Busy day for TV news and politics

Major announcements at NBC, CBS, Fox

NEW YORK -- It was a busy Monday at the intersection of TV and politics.

The day began with the announcement that NBC News senior vp Mark Whitaker will take over duties as the network's Washington bureau chief in the post held by Tim Russert, who died in June.

Hours later, veteran conservative political commentator Robert Novak issued a statement revealing that he is being treated for a brain tumor and will suspend his journalistic duties.

And soon after that, CBS News became the first network unit to announce its coverage plans for the Republican and Democratic conventions.

CBS News will provide an hour of coverage on three of the four nights of each of the party nominating conventions, with plans to skip the opening nights. All the broadcast networks have gone back and forth with convention organizers in terms of how much coverage they would give. In recent years, the broadcast nets have carved out an hour a night, beginning with the second day of the convention.

That means the Democratic convention in Denver will have an hour of coverage from 10-11 p.m. Aug. 26-28. Barack Obama's acceptance speech will be in that 10 p.m. window on the final night.

The next week, CBS will televise an hour of Republican coverage from St. Paul, Minn., on Sept. 2-4, including John McCain's acceptance speech at 10 p.m. Sept. 4.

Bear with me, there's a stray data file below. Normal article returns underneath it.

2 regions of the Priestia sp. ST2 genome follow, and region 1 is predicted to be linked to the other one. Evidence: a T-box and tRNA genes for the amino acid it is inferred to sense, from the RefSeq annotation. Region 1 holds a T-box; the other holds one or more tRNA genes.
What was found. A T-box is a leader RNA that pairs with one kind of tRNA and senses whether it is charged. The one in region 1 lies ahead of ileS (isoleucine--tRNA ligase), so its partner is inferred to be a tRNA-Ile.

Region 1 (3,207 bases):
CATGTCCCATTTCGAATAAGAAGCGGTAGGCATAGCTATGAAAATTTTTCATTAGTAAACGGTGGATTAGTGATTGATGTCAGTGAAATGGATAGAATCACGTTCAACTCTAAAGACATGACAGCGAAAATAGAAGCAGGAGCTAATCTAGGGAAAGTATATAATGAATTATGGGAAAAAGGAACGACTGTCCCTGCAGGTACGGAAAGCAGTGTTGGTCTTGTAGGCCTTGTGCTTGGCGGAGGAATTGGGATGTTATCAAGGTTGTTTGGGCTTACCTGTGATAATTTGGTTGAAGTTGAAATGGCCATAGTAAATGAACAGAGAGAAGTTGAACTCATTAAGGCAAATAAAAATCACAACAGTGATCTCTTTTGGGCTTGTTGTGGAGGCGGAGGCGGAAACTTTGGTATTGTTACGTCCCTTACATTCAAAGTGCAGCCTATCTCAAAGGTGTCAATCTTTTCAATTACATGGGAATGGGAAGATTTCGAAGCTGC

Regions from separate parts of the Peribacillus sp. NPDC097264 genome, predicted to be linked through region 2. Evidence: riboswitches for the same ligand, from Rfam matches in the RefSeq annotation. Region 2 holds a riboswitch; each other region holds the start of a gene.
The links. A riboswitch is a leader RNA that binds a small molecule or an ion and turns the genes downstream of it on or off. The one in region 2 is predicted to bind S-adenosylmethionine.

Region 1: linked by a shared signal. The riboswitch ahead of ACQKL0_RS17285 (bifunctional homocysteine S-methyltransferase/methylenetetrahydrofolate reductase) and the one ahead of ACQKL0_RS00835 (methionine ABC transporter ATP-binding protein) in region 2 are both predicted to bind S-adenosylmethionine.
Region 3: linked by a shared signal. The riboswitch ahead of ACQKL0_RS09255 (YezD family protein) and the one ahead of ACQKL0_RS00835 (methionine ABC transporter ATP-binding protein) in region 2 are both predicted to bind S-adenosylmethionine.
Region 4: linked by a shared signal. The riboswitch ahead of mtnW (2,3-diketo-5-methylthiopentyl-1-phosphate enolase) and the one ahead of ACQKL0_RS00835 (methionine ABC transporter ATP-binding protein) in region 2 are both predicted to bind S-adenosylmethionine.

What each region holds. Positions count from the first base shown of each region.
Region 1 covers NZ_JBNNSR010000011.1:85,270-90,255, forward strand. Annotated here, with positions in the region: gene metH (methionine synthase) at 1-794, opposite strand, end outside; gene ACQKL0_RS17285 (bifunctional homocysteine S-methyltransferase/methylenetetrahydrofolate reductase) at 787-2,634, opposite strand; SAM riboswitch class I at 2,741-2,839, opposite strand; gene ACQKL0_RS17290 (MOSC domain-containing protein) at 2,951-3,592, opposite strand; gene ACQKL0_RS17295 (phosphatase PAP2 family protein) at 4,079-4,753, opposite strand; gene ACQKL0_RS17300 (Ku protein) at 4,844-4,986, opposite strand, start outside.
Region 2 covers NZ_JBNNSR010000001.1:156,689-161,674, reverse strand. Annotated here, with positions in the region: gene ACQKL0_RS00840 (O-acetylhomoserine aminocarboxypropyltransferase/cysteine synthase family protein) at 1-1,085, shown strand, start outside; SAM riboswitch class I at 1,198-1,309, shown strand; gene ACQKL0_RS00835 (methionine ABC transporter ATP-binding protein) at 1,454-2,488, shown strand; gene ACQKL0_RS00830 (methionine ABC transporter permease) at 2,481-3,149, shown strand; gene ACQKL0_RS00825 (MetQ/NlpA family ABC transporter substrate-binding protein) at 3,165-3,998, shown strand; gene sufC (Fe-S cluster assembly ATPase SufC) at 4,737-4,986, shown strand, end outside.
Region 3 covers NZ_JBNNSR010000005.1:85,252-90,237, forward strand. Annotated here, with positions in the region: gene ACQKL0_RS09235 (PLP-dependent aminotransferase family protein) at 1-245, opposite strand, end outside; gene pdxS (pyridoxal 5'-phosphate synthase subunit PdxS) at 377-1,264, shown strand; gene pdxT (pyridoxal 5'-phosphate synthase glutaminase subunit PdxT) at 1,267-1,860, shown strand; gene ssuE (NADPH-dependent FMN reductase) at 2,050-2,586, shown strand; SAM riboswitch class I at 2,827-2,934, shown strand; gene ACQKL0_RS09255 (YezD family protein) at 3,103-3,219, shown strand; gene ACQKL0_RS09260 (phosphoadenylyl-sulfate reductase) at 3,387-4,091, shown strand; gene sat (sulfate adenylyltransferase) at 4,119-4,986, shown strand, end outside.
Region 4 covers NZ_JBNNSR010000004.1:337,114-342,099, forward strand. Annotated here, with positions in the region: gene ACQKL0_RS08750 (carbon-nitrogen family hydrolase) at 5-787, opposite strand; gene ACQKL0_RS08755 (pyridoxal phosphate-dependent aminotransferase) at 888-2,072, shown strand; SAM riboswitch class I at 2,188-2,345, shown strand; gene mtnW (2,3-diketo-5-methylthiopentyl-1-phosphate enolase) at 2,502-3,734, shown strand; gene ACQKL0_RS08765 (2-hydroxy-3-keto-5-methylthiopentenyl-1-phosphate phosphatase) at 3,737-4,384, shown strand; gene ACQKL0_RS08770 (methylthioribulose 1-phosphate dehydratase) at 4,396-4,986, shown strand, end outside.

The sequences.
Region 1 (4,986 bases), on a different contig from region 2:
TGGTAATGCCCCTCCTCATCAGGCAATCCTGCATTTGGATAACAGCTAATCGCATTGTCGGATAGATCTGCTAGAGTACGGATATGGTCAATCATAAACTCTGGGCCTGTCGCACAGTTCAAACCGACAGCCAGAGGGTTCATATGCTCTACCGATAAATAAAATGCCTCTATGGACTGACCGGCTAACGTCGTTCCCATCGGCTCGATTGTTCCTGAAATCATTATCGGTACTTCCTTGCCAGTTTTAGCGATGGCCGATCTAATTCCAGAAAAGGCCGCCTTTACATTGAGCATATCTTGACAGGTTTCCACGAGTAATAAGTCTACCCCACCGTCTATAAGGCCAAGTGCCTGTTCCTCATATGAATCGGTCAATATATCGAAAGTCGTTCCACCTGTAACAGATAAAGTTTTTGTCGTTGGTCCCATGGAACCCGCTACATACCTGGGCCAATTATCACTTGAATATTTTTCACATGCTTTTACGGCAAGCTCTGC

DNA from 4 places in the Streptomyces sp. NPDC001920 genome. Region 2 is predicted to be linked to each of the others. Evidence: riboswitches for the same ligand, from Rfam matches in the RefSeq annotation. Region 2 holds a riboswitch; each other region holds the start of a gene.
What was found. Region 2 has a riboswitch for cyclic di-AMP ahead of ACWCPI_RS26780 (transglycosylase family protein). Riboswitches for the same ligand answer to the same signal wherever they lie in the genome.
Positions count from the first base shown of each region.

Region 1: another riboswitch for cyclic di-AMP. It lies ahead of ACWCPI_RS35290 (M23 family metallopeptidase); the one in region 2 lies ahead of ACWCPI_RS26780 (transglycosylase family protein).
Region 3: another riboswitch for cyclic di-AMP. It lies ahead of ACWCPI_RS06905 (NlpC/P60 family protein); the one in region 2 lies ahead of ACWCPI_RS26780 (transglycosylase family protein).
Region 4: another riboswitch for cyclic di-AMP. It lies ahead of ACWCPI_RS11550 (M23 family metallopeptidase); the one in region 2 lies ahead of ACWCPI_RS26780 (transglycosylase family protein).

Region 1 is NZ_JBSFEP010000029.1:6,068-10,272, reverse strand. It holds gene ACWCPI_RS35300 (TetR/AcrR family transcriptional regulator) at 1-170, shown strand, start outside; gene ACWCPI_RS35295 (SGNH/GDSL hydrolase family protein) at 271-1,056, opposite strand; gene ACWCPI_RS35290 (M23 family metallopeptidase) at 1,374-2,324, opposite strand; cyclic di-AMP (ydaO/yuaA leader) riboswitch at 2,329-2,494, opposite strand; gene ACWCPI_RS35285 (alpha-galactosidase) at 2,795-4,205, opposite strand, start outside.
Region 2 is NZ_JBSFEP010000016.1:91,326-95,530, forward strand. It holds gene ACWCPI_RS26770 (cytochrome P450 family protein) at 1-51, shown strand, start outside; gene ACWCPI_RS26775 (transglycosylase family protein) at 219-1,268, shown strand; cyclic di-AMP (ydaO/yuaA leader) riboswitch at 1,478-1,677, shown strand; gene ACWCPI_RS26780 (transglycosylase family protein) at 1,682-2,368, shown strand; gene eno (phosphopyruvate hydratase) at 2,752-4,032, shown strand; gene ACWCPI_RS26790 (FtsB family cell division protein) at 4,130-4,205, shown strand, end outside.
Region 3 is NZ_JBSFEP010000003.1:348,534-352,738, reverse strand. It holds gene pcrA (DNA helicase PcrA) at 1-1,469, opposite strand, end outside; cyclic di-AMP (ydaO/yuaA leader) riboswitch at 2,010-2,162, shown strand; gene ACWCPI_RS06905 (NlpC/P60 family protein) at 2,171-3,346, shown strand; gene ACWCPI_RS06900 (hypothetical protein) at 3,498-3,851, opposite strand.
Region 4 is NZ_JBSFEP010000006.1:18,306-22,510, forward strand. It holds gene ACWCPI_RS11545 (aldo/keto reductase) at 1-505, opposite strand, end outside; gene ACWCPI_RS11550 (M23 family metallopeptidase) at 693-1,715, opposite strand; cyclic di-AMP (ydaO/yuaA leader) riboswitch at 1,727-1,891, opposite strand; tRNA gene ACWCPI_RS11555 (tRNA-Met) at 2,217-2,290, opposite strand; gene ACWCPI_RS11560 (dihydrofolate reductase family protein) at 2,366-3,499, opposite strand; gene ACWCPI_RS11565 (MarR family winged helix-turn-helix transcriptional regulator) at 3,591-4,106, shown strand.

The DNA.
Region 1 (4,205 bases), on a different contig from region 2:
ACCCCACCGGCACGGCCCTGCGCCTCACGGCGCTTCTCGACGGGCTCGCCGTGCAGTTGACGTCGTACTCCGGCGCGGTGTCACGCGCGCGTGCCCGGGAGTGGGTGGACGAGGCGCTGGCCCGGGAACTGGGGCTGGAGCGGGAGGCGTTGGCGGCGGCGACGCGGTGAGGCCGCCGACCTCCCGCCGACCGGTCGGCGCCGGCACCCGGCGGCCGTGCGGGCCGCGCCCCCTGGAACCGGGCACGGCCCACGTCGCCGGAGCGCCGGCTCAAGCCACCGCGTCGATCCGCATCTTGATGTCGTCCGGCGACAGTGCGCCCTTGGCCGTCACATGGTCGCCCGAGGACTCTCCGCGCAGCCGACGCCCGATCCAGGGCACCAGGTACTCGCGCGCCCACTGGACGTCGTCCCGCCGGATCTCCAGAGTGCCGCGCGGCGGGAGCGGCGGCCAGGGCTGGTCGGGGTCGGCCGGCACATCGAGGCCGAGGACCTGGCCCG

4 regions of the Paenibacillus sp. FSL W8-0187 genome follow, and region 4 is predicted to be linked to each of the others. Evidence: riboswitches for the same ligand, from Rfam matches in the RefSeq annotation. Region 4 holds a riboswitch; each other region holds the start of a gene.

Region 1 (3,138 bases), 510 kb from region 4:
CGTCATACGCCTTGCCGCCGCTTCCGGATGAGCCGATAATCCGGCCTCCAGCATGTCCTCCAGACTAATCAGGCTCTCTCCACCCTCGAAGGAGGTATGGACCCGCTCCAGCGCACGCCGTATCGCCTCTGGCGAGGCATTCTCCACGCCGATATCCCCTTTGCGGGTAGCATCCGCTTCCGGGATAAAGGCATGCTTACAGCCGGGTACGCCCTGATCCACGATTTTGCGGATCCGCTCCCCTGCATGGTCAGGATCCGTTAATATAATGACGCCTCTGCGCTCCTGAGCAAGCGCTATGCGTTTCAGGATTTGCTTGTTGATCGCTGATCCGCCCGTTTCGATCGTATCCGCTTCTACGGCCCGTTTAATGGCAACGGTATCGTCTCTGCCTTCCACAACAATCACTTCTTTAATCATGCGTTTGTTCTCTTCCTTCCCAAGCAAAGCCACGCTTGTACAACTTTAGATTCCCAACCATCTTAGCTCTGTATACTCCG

"CBS Evening News" anchor Katie Couric will anchor the coverage, assisted by "Face the Nation" moderator Bob Schieffer and political analyst Jeff Greenfield. Harry Smith will cover for "The Early Show" in Denver, and Maggie Rodriguez will do likewise in St. Paul.

News of Novak's diagnosis came in a statement released by his publisher, Eagle Publishing. Novak said he will begin treatment at Brigham and Women's Hospital in Boston.

"I will be suspending my journalistic work for an indefinite but, God willing, not too lengthy period," the statement said.

The editor of the Evans-Novak Political Report was a longtime co-host of CNN's "Crossfire" and after leaving that network began to work as a contributor at Fox News Channel. Novak last appeared on Fox News on July 23 on "Fox & Friends."

At NBC, Whitaker, who had been No. 2 to NBC News president Steve Capus, will continue to report to Capus and remain a senior vp when he takes over for Russert.

"Mark's got all of the components that will assure his success: a commitment to journalistic integrity, political savvy, a keen eye for the future and a management style that is inclusive and fair," Capus said. There was no word on who would take Whitaker's job in New York.

The chief job will include management of the D.C. bureau plus oversight of "Meet the Press" and election and political coverage. NBC News said Whitaker will work closely with political director Chuck Todd as well as Russert's deputies, Wendy Wilkinson and Brady Daniels. Whitaker was the editor of Newsweek from 1998-2006.

"I recognize how important it was to NBC. Tim was an incredible loss and this bureau is incredibly important to NBC, to everything we do on the network," said Whitaker, who already was overseeing political and election coverage from New York.

The other part of Russert's job, moderator of "Meet the Press," won't be filled permanently until after the November election. Tom Brokaw has been the moderator in the interim.
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